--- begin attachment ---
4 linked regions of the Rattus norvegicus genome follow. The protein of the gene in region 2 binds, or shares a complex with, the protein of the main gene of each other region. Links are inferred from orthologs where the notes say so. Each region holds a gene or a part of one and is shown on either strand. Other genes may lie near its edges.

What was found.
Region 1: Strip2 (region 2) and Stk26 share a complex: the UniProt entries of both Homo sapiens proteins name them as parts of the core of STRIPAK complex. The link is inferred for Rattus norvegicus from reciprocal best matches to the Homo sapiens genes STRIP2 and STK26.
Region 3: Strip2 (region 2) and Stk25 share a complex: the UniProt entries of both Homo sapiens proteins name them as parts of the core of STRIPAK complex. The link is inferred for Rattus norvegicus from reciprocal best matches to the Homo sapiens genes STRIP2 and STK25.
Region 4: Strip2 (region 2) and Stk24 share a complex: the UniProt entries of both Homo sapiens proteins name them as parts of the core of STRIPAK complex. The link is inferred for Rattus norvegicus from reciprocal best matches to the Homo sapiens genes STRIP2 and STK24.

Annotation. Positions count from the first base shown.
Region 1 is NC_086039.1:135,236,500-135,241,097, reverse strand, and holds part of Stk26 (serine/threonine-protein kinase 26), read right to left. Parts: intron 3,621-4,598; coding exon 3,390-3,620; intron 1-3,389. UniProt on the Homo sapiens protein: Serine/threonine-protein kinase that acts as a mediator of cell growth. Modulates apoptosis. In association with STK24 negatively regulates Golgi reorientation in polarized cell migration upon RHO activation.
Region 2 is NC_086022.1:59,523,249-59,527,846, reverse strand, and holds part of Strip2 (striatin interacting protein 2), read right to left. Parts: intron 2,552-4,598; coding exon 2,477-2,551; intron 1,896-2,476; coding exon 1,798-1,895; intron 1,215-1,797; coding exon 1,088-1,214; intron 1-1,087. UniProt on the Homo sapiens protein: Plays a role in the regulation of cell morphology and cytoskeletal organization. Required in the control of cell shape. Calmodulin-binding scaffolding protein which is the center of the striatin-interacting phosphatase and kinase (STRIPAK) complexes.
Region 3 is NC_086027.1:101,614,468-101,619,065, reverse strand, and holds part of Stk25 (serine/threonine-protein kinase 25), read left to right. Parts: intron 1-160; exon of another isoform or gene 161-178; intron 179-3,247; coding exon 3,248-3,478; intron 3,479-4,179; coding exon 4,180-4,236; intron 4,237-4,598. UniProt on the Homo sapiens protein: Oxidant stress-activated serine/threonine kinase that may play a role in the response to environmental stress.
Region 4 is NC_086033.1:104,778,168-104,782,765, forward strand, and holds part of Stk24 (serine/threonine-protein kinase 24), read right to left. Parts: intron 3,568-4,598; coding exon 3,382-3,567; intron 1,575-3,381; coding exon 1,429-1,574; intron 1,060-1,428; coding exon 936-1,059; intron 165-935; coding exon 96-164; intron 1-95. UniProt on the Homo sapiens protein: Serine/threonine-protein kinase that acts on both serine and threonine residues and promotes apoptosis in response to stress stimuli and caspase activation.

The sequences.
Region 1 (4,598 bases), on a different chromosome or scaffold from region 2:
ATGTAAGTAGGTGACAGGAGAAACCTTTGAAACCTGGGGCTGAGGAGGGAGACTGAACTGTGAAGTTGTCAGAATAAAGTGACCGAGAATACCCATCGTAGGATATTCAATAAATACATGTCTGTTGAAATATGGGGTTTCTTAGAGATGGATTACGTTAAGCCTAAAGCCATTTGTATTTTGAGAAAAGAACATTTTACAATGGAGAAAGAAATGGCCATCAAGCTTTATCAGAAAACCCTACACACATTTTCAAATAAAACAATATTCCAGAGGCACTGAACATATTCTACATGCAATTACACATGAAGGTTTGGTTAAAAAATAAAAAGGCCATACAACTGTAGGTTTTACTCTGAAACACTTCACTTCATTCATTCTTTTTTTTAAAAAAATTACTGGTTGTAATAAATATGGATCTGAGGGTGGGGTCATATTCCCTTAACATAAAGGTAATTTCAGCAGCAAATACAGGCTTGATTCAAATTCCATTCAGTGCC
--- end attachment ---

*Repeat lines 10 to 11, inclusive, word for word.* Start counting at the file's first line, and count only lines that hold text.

Region 4 is NC_086033.1:104,778,168-104,782,765, forward strand, and holds part of Stk24 (serine/threonine-protein kinase 24), read right to left. Parts: intron 3,568-4,598; coding exon 3,382-3,567; intron 1,575-3,381; coding exon 1,429-1,574; intron 1,060-1,428; coding exon 936-1,059; intron 165-935; coding exon 96-164; intron 1-95. UniProt on the Homo sapiens protein: Serine/threonine-protein kinase that acts on both serine and threonine residues and promotes apoptosis in response to stress stimuli and caspase activation.

The sequences.